Internal Medicine

Immune check point inhibitors, microbiome and antibiotics

13th September, 2019. Dr Chee L Khoo Checkpoint molecules are key regulators of the immune system. These checkpoint molecules are expressed by T cells and are essential for maintenance of immunological tolerance by preventing the unimpeded activation of T cells. Tumour cells capitalise on these checkpoint molecules to protect themselves from attacks by the immune […]

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Pancreatic cancer screening – why are we not there yet?

10th September, 2019. Dr Chee L Khoo Let’s face it. We all dread the diagnosis of pancreatic cancer in any of our patients. There aren’t too many red flags that we can rely on to warn us that something is not right with this deep seated abdominal organ. Many of the symptoms are either subtle […]

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Lipid guidelines – what’s new in 2019?

23rd August 2019, Dr Chee L Khoo Remember we used to have lipid targets for patients with diabetes and patients with cardiovascular disease. Life was simple then. Just follow those numbers. Then the 2013 ACC/AHA guidelines told us to throw away those targets and put everyone with cardiovascular (CV) risk above a certain figure on […]

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Adding ezetimibe to statins in the elderly – should we bother?

13th August 2019, Dr Chee L Khoo Although persons 75 years or older account for 6% of the population, they account for more than 65%of all deaths due to cardiovascular disease (CVD) (1). We know from numerous trials that intensive treatment to reduce lipid levels reduces CV events in patients after they have an ACS […]

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Stopping statins in the “elderly” – are you sure?

12th August 2019, Dr Chee L Khoo We are often reminded to review statins prescriptions for primary prevention in the “elderly” because the evidence of benefit of statins in this group of patients is often “lacking”. Lacking doesn’t mean it there is no benefit. It may mean there are no or limited studies done in […]

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Curing Hepatitis C – are you the stumbling block?

28th July 2019, Dr Chee L Khoo It’s not often that we cure anyone of any disease. Hepatitis C is one of those exceptions to the rule. The World Health Organization (WHO) set the ambitious target of eliminating hepatitis C as a public health threat by 2030 [1]. Australia is one of the very first […]

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QT interval – how long is too long? Is it relevant in GP?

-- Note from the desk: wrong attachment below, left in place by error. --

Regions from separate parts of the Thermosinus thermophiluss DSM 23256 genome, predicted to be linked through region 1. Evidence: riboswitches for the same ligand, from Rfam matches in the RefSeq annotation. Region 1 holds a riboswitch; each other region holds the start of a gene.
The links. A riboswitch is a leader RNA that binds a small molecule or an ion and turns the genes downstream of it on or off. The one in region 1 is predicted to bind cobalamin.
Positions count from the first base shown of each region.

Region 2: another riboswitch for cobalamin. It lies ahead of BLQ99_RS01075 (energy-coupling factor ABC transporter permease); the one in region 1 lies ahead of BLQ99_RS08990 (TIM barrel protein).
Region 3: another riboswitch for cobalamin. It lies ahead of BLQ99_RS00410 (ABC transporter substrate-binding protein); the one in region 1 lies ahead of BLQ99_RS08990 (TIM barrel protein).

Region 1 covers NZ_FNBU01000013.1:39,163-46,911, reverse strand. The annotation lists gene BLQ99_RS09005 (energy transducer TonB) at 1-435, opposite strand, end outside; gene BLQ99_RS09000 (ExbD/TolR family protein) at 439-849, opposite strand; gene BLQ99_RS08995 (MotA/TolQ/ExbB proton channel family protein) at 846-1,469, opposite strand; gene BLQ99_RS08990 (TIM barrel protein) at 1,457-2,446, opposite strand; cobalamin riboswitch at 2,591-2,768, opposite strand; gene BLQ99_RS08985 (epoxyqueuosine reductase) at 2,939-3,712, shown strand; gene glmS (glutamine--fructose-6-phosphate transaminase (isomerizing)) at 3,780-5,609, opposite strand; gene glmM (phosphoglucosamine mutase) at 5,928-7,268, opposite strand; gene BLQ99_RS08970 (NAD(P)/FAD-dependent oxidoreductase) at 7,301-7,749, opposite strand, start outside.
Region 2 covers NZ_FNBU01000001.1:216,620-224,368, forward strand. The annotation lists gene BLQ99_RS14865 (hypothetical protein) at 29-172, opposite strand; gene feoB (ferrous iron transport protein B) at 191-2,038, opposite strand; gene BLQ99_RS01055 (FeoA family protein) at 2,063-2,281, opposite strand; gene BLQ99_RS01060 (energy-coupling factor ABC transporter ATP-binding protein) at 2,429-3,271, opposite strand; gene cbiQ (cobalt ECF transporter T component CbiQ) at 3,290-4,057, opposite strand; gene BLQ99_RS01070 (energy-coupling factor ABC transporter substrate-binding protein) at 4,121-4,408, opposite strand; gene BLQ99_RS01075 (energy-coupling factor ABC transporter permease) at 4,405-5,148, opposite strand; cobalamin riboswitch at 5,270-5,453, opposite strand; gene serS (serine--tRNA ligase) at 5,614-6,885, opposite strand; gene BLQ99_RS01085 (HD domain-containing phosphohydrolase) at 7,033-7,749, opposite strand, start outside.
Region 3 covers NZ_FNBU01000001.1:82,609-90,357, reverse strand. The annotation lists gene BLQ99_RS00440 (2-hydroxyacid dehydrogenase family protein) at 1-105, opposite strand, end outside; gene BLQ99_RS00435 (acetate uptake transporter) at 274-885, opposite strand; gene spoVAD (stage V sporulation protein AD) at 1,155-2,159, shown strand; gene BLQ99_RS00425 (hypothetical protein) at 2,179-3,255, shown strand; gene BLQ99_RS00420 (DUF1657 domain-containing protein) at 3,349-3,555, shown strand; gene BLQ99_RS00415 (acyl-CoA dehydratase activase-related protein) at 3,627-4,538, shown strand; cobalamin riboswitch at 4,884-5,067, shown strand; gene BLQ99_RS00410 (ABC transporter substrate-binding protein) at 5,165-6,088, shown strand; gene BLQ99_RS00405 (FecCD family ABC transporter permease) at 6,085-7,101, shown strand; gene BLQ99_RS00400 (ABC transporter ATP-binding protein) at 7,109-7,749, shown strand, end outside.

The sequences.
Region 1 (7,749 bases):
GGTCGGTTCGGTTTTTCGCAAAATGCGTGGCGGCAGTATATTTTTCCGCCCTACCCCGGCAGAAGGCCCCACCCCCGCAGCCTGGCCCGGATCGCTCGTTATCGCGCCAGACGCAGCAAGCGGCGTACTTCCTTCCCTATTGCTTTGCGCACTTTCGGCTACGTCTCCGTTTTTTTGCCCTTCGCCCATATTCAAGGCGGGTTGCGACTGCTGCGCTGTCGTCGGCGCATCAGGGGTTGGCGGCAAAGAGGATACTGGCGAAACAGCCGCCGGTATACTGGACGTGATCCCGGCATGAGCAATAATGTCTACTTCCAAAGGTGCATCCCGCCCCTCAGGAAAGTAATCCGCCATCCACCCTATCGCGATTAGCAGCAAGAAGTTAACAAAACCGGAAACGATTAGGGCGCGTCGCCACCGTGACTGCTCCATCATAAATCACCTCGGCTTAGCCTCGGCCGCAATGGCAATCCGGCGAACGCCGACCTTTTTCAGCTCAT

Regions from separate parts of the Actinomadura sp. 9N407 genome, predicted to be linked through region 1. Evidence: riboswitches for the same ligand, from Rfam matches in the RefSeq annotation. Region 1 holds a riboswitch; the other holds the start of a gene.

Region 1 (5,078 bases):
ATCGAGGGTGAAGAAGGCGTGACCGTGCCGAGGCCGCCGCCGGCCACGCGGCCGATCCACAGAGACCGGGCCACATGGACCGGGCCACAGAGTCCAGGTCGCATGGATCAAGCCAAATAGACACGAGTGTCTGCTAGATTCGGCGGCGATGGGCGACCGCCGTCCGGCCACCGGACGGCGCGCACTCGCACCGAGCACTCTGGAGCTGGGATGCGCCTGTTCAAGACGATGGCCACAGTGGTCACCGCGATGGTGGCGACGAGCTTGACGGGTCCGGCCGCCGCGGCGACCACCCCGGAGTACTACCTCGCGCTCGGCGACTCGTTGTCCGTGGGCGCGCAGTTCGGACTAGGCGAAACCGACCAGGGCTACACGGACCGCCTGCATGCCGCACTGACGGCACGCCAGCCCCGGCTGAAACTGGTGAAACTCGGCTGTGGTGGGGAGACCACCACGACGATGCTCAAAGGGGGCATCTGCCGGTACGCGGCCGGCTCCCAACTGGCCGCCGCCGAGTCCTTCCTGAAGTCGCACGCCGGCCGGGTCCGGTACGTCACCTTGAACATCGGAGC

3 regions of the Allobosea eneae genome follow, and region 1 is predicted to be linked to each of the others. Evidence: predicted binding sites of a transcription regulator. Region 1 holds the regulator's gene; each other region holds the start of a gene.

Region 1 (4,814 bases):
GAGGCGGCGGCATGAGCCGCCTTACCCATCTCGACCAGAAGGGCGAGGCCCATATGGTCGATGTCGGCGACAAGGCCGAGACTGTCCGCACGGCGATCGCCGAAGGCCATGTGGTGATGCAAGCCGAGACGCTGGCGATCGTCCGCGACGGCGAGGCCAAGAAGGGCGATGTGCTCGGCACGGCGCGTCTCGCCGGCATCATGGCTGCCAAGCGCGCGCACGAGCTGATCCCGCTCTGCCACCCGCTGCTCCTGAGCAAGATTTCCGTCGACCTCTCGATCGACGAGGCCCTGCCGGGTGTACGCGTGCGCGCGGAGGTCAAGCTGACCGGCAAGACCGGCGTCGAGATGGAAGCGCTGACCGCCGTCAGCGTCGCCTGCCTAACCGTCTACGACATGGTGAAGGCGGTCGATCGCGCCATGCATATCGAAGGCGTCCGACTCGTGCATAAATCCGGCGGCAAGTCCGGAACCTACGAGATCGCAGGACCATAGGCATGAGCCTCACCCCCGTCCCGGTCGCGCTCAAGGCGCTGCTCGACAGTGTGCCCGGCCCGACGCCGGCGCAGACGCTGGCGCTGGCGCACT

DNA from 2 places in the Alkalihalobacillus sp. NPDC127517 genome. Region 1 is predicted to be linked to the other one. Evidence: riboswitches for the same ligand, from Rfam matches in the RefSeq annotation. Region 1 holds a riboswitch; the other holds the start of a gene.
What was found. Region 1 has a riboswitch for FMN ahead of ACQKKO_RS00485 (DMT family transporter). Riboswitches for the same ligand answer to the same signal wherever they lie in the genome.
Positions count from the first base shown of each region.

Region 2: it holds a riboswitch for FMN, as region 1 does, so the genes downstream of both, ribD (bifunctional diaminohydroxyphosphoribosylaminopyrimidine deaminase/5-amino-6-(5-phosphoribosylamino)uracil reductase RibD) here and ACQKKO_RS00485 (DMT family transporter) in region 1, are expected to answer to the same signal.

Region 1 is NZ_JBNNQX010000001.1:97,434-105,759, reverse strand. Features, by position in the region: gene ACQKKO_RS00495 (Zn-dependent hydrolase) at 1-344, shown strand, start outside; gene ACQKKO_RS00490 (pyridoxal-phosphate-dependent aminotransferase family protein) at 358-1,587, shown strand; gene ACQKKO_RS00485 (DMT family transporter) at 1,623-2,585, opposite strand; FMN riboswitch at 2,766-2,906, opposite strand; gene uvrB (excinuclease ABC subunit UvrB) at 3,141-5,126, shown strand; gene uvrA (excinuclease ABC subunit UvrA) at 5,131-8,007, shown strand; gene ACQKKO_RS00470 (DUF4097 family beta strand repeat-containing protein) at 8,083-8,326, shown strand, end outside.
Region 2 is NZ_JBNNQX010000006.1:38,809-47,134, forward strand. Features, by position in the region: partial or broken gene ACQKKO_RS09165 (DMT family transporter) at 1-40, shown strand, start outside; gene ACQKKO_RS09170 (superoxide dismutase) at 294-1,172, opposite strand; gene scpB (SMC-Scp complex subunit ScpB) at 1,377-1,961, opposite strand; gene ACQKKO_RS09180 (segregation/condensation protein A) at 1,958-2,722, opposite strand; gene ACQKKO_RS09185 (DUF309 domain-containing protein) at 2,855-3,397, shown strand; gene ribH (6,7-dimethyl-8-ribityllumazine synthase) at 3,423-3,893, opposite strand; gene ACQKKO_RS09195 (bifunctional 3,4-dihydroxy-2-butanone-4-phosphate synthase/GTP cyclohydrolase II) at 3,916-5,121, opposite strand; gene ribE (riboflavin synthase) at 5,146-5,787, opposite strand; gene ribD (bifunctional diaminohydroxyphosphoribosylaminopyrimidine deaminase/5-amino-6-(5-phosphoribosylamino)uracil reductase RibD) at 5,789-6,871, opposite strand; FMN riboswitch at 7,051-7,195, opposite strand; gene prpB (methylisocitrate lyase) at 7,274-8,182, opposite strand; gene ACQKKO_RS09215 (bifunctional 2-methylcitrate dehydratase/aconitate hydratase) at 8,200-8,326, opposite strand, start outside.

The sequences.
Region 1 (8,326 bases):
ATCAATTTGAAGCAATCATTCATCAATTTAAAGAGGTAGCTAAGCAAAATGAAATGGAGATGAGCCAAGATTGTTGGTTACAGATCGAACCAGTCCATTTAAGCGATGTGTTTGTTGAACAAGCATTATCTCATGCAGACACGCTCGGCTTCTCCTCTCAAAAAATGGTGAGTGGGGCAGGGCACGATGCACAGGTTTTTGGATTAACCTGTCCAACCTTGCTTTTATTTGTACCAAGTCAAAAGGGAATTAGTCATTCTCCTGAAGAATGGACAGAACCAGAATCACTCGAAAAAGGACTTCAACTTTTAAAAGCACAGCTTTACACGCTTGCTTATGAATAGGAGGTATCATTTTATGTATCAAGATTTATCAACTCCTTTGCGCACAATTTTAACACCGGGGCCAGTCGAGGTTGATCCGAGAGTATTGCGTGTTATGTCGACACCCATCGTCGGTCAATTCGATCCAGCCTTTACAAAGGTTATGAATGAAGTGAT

26th July 2019, Dr Chee L Khoo All of us remember the association of QT prolongation with the dramatic Torsale de Pointes (TdP) and sudden cardiac death (SCD) from medical school. Fortunately, both are relatively rare in general practice and we really don’t need to know much about QT prolongation in general practice as it belongs […]

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Cardiovascular health – are eggs in or out?

13th July 2019, Dr Chee L Khoo First, it’s not good, then it’s Ok and now we are not sure. Maybe it is, maybe it isn’t. We are talking about eggs and the association with cardiovascular disease and mortality. It’s stuck in many of our and our patients’ minds that eggs are no good. It […]

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Early diagnosis, prevention and treatment of Alzheimer Disease – where are we at now?

12th July 2019, Dr Chee L Khoo  When we think about Alzheimer disease (AD) we think about the two classes of abnormal structures, extracellular amyloid plaques and intraneuronal neurofibrillary tangles. The soluble building blocks of these structures are amyloid-β (Aβ) peptides for plaques and tau for tangles. We have known about the association between Aβ and tau and AD […]

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Fasting or non-fasting lipid levels – doesn’t it really matter?

22nd June 2019, Dr Chee L Khoo It is standard to measure blood lipids after an 8-12 hour fast. Pretty much all our guidelines for management of cardiometabolic conditions are based on these fasting blood levels. The actual reading is important because it guides us to determine whether a patient is commenced on a statin […]

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Diabetic peripheral neuropathy and serum cholesterol– is lower necessarily better?

22nd June 2019, Dr Chee L Khoo Distal polyneuropathy (DPN) is one of the more severe complications of diabetes. The exact pathologic metabolic process of DPN is still uncertain but it is more common in patients with type 2 diabetes (T2DM) than in patients with type 1 diabetes (T1DM) even after adjusting for glucose levels. […]

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Montelukast and neuropsychiatric events in kids with asthma – is there a link?

10th June 2019, Dr Chee L Khoo Children with moderate to severe asthma often needs more than the usual bronchodilators. Even the newer long acting beta agonists (LABA) or long acting muscarinic antagonists (LAMA) may not be enough to control the symptoms and reduce exacerbations and inhaled corticosteroids (ICS) are often needed. But we are […]

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